1960s Jacques Castelluccia ***NEW PRICE!!!***
This fantastic instrument was built sometime in the 1960s by Jacques Castelluccia. Castelluccia was one of the many noteworthy Italian luthiers to make his name in France (along with Busato, DiMauro, Catania, Anastasio, Bucolo, etc.) This F hole design was inspired by DiMauro's famous Chorus model. It is very rare to find a Castelluccia built with F holes, making this one of only a handful of surviving examples.
While the price of guitars made by Busato (along with other Italian makers such as Favino and Maccaferri) have skyrocketed in recent years, Castelluccias have been largely overlooked. But after playing this guitar, I think anyone would agree that Castelluccia was also capable of building guitars on par with his more famous contemporaries.
This instrument features Selmer like dimensions: 675mm scale, a 15 13/16" body, and is 4" deep. It weighs a mere 3.4 lbs, making it one of the lightest guitars I've ever had in the shop! The back and sides are mahogany, the top is European spruce, and the neck is mahogany. As one of Castelluccia's fancier models, this instrument received some extra embellishments: the body, fingerboard, and soundholes are bound with ivoroid binding. The original tailpiece features a wood insert and a MOT strip underneath (nice touch!) Amazingly the saddled bridge is original. The tuners were replaced with a generic three on a plate set.
Like most of Jacques Castelluccia's instruments, this guitar relies on only three braces. Why use five when three does the job just as well? I've seen so many four and five brace guitars with sunken tops, yet after 50 years this three brace guitar still has it's pliage intact. Apparently Castelluccia knew what he was doing.
Similar to Busatos, the top and back of this guitar are both arched.
Playability is very good and compares well to any new guitar. It is currently strung with 10 gauge Argentines and has 3.2mm action.
There is one crack close to the bass side F hole. The crack appears to be superficial, as it doesn't go all the way through to the inside. Additionally, the area around the F holes is reinforced with an extra layer of wood which is probably keeping it stable. There are also a series of cleats inside the guitar running from the bridge back to the tailpiece. Strangely, there seems to be no evidence of a crack on the top so maybe this was preventative?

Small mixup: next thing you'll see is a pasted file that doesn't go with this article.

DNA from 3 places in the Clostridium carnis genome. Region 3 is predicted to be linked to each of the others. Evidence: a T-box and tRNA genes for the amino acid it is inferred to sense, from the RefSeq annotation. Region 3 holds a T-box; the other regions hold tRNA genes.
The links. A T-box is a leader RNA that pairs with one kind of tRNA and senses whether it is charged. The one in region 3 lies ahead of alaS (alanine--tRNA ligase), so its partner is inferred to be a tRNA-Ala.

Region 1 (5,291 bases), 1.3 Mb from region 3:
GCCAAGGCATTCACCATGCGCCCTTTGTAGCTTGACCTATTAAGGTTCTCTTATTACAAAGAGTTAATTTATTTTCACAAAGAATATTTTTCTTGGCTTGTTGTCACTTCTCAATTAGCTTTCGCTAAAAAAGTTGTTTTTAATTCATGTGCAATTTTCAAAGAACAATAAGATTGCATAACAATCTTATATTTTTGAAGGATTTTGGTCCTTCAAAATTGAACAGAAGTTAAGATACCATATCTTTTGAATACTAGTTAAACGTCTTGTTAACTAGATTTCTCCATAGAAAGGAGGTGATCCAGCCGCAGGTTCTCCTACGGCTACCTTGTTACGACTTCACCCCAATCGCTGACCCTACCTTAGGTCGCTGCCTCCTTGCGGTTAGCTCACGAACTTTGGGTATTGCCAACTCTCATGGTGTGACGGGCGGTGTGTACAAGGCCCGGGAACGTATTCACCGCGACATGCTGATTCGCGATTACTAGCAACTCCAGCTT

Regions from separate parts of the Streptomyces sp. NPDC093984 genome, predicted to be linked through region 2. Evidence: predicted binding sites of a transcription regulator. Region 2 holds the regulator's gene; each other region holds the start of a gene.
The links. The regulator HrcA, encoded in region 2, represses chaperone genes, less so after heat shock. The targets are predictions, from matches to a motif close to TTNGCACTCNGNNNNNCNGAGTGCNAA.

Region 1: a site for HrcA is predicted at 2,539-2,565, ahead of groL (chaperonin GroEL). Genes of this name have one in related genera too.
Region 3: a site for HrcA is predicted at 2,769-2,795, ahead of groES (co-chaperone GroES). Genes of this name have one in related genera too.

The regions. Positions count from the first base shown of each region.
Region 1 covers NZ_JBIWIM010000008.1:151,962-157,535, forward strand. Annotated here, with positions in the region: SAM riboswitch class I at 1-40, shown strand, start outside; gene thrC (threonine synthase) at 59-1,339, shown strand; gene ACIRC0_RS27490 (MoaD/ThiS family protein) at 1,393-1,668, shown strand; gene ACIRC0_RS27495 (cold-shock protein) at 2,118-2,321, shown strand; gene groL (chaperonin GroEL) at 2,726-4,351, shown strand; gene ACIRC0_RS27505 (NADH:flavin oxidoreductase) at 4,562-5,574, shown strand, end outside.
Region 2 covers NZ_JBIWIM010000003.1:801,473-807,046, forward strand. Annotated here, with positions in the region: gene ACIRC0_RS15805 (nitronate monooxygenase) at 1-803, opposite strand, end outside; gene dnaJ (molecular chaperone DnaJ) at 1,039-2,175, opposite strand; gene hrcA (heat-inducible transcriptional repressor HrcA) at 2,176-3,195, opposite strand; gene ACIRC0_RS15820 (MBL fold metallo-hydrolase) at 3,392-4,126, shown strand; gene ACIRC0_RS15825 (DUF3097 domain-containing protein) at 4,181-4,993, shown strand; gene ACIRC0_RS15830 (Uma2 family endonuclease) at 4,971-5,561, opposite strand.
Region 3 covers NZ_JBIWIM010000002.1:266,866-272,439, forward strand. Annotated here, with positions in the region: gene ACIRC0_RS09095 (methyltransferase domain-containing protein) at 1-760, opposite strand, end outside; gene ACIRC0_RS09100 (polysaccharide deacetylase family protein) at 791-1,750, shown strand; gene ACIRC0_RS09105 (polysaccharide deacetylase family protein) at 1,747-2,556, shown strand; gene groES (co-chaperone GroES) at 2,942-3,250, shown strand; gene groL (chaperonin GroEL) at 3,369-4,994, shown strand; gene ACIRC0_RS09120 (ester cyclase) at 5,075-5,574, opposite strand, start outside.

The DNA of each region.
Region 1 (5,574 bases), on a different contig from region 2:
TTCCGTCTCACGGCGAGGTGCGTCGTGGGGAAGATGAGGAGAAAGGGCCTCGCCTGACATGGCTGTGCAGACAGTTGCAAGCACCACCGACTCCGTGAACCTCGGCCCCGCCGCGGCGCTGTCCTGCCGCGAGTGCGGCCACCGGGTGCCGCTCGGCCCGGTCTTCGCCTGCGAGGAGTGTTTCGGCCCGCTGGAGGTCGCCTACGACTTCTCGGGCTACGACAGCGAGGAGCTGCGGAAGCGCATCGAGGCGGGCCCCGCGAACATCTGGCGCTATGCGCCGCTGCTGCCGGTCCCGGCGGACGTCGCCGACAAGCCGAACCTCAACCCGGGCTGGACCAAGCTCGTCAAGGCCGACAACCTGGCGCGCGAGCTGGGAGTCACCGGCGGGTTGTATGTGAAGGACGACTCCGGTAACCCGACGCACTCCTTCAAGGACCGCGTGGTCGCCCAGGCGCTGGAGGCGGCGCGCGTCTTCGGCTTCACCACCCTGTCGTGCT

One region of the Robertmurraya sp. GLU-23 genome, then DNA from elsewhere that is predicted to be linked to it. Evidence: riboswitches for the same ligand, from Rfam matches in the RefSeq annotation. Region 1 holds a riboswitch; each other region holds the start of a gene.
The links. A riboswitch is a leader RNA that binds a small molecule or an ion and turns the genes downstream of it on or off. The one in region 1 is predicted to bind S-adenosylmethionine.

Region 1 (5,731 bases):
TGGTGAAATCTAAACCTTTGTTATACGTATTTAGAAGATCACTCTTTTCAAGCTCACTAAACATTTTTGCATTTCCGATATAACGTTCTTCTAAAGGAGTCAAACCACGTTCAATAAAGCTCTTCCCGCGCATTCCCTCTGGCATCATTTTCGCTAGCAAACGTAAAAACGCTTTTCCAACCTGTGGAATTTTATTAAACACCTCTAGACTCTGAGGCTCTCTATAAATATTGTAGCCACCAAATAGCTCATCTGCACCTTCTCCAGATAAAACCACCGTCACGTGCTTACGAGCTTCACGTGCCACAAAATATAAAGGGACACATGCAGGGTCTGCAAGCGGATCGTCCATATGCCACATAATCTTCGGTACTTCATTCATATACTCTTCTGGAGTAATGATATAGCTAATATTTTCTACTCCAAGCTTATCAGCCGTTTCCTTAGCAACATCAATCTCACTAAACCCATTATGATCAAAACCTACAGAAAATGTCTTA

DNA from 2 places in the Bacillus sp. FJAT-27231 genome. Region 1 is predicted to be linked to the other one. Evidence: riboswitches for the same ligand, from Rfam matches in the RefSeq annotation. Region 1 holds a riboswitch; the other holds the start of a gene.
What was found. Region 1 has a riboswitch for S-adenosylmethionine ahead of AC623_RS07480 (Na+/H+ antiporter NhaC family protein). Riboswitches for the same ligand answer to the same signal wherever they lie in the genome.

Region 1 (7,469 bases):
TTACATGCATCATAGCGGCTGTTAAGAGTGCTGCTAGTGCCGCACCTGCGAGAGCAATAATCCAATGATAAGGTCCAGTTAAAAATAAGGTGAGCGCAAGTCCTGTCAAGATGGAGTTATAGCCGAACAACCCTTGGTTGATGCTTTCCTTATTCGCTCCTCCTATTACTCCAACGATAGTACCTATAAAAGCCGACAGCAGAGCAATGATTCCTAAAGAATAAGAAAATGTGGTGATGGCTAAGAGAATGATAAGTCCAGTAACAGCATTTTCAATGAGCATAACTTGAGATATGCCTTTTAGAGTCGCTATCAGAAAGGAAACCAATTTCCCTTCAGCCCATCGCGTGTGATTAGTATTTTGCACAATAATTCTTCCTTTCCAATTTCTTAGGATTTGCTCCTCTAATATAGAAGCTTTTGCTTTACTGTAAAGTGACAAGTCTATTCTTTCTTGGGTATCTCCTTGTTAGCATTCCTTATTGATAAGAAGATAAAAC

The guitar shows signs of regular use and has the usual dings and scratches you'd expect of an instrument of this age. The back is heavily scratched up, probably the result of playing standing up with a belt buckle. The frets have very little wear and should be fine for many years to come.
This guitar has a Paul Beuscher label. Castellucia, along with Favino and other luthiers of that time, often built guitars to be sold in Paul Beuscher's store. These guitars were re-branded with the Beuscher label but otherwise do not differ from the models these luthiers made under their own names.
As you might expect, the sound of this guitar is flush with character and complexity. The tone is open with a interesting "boxy" quality that is distinctive and stratifying. Single notes have a strong, fast attack that give your leads some nice "pop." The frequency response is decidedly focused in the midrange, with rounded highs and a very controlled, and tight bass register. As a result, chords really bark while still sounding full and complex. However, I can't stress enough the unique tonal character that this instrument possess. New guitars just don't have this kind of personality!
For the most part, in the Gypsy guitar world you get what you pay for. But here's a rare exception, exquisite vintage sound for less than a new Dupont, amazing! Castelluccia's are well on their way to becoming the next "it" guitar. There used to be a time when you could buy a Busato or Favino for $4000, but those days are long gone.
This is the CASH price...add 3% if you'd like to pay with a credit card. 4% for International orders.